* @param bounds the bounds to paint in.
     * @param shapeProvider the delegate to request the {@link Shape} from.
     * @param paint the {@link Paint} to use to fill the {@code Shape}.
    public static void paintHudControlBackground(
            Graphics2D graphics, Rectangle bounds, ShapeProvider shapeProvider,
            Paint paint) {


        int x = bounds.x;
        int y = bounds.y;
        int width = bounds.width;
        int height = bounds.height;

        // paint the first (further away) part of the drop shadow.
        graphics.draw(shapeProvider.createShape(x, y, width - 1, height));
        // paint the second (closer) part of the drop shadow.
        graphics.draw(shapeProvider.createShape(x, y, width - 1, height + 1));

        // fill the HUD shape.
        graphics.fill(shapeProvider.createShape(x, y + 1, width, height - 1));
        // stroke the HUD shape.
        graphics.draw(shapeProvider.createShape(x, y, width - 1, height - 1));

     * An interface for specifying a shape to paint and draw a drop shadown under.
    public interface ShapeProvider {
        Shape createShape(double x, double y, double width, double height);

There are a few new client properties on the Mac, that haven’t yet been documented (though I’ve been assured that they’re safe to use). The great thing about the way Apple has been using client properties on the Mac, is that they make it easy for you to get closer to being a great Mac app, while not breaking your fidelity on other platforms. They’re really great if you want to fit in on your target platform, whereas in Mac Widgets for Java, I’m aiming for always looking like a Mac app.

The screenshots above show the new client properties that give you access to SourceList style selection painters (demo’d in the source code below). Note that these painters accurately pick up whether the user is using Aqua or Graphite — that’s a big bonus.

Here’s a listing of the new client properties:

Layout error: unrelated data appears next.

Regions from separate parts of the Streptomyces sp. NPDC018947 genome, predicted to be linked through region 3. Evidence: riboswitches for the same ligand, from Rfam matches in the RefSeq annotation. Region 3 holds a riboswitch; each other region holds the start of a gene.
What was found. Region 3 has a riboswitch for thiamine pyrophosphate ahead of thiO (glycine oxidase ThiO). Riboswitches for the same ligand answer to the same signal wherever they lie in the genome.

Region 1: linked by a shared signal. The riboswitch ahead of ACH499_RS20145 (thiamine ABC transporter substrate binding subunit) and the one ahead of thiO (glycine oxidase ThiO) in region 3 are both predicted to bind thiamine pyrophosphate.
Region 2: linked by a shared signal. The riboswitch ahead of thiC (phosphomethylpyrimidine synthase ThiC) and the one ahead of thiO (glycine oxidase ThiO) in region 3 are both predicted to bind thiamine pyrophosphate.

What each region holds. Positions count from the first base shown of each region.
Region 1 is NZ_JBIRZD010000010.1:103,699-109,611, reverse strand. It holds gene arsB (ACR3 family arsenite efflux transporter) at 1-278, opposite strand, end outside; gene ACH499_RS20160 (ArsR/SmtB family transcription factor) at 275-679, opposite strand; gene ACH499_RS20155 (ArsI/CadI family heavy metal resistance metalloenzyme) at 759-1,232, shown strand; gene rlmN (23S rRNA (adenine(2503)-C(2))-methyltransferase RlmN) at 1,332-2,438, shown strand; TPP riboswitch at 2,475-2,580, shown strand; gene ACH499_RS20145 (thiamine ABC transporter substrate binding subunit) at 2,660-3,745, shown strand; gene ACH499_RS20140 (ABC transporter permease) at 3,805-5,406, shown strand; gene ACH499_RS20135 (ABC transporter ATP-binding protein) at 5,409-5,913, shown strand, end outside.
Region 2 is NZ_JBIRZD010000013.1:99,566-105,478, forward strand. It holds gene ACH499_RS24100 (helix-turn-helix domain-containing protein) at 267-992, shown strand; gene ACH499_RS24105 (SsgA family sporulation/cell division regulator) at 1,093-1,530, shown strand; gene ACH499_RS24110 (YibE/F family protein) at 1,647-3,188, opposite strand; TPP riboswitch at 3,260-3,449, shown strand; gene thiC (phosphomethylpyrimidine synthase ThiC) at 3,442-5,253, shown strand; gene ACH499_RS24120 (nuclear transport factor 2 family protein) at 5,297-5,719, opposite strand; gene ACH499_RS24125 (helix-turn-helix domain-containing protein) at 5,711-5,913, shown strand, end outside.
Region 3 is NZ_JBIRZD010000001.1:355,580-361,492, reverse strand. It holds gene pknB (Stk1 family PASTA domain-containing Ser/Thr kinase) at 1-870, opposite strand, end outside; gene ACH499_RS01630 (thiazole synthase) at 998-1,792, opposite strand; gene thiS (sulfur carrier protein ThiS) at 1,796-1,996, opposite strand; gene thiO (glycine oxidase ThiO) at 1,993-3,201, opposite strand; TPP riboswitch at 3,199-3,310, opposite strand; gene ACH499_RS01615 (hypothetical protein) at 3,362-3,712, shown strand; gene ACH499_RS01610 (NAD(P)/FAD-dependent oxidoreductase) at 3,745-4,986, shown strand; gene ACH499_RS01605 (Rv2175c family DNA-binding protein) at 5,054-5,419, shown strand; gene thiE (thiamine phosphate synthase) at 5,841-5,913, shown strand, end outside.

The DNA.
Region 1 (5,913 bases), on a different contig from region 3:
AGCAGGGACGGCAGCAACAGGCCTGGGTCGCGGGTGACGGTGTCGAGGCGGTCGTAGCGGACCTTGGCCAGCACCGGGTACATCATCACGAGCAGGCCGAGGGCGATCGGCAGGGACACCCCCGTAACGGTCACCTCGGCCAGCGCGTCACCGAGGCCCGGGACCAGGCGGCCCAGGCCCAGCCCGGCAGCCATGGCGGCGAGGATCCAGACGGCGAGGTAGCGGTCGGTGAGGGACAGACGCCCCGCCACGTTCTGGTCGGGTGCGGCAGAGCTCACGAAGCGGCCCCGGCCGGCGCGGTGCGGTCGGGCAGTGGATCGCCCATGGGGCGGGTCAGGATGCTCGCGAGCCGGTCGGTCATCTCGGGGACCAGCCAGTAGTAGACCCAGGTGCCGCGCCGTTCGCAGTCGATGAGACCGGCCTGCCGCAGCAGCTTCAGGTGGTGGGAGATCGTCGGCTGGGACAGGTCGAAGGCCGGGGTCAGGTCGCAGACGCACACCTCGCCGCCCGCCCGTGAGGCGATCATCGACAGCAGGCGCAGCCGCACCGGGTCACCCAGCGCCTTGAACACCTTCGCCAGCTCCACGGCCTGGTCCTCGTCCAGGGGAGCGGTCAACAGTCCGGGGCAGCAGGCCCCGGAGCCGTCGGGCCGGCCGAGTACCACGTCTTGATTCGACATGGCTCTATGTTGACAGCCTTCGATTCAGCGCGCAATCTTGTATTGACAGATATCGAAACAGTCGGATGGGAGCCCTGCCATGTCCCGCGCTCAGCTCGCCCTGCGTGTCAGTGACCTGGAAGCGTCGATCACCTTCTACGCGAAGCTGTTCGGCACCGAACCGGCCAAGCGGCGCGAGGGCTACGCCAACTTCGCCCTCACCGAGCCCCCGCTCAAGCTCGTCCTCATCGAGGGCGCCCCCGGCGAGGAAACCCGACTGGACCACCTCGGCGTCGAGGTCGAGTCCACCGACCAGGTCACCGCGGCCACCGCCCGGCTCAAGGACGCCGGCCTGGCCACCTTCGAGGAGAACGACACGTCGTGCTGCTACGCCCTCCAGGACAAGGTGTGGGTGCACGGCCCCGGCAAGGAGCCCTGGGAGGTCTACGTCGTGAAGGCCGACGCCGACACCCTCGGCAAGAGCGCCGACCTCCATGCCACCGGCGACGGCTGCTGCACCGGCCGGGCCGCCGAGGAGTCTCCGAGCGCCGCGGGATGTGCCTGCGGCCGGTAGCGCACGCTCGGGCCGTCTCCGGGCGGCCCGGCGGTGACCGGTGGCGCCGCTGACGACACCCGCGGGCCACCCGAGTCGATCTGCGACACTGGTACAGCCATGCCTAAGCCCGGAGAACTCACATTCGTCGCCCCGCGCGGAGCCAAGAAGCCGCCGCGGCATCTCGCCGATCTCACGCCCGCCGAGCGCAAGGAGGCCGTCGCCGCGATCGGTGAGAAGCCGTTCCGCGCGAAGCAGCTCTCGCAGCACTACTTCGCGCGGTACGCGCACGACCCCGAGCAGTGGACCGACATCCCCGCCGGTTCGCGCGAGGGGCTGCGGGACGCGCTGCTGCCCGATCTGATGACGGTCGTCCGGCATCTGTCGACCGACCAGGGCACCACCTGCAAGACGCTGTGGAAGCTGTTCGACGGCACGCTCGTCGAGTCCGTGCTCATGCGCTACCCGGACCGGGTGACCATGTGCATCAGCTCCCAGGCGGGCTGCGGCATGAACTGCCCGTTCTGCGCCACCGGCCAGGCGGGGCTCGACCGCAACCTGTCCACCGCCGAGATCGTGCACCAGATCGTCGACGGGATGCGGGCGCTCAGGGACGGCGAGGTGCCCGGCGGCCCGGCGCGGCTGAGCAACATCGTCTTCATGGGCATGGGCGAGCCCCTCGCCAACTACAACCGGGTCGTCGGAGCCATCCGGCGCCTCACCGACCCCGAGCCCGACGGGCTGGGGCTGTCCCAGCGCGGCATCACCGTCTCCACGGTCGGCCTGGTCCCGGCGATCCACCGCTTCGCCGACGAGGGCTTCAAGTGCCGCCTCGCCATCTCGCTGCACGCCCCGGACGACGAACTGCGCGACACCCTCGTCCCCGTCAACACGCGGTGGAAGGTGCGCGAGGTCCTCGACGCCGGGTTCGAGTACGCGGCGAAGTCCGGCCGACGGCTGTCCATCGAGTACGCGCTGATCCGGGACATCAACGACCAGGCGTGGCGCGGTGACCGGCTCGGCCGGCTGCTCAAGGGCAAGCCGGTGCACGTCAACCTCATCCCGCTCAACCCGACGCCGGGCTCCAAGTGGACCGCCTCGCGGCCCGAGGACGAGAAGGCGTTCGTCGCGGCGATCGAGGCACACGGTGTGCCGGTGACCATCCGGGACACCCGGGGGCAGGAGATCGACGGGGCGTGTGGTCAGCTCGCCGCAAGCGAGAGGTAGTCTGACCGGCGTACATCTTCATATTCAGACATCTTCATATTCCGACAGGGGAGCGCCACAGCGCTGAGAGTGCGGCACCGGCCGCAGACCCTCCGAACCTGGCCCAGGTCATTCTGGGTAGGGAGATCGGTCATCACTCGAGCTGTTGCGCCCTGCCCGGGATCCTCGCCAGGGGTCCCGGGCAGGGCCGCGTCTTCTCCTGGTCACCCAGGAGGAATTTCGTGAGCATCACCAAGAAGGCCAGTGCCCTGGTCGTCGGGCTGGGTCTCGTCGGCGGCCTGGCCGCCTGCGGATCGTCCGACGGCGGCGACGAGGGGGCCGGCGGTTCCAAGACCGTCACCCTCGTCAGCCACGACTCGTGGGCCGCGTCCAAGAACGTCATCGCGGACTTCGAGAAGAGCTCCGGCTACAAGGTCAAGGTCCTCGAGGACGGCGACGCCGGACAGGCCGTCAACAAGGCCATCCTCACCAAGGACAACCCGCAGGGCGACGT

Here’s a little bit of code that puts a few of the new SourceList client properties to work (seen above):

public class NewClientProperties {

     * Create a SourceList style JList.
    private static JList createMacSourceList() {
        JList list = new SourceList();
        // install a custom renderer that wraps the already installed renderer.
        list.setCellRenderer(new CustomListCellRenderer(list.getCellRenderer()));
        return list;

     * A custom JList that renders like a Mac SourceList.
    public static class SourceList extends JList {

        public SourceList() {
            // make the component non-opaque so that we can paint the background in
            // paintComponent.

        protected void paintComponent(Graphics g) {
            // paint the background of the component using the special Mac border
            // painter.
            Border backgroundPainter =
            backgroundPainter.paintBorder(this, g, 0, 0, getWidth(), getHeight());

     * A custom ListCellRenderrer that wraps a delegate renderer.
    public static class CustomListCellRenderer extends JPanel
            implements ListCellRenderer {

        private ListCellRenderer fDelegate;
        private boolean fIsSelected;
        private boolean fIsFocused;

        public CustomListCellRenderer(ListCellRenderer delegate) {
            this.setLayout(new BorderLayout());
            fDelegate = delegate;

        public Component getListCellRendererComponent(
                JList list, Object value, int index,boolean isSelected,
                boolean cellHasFocus) {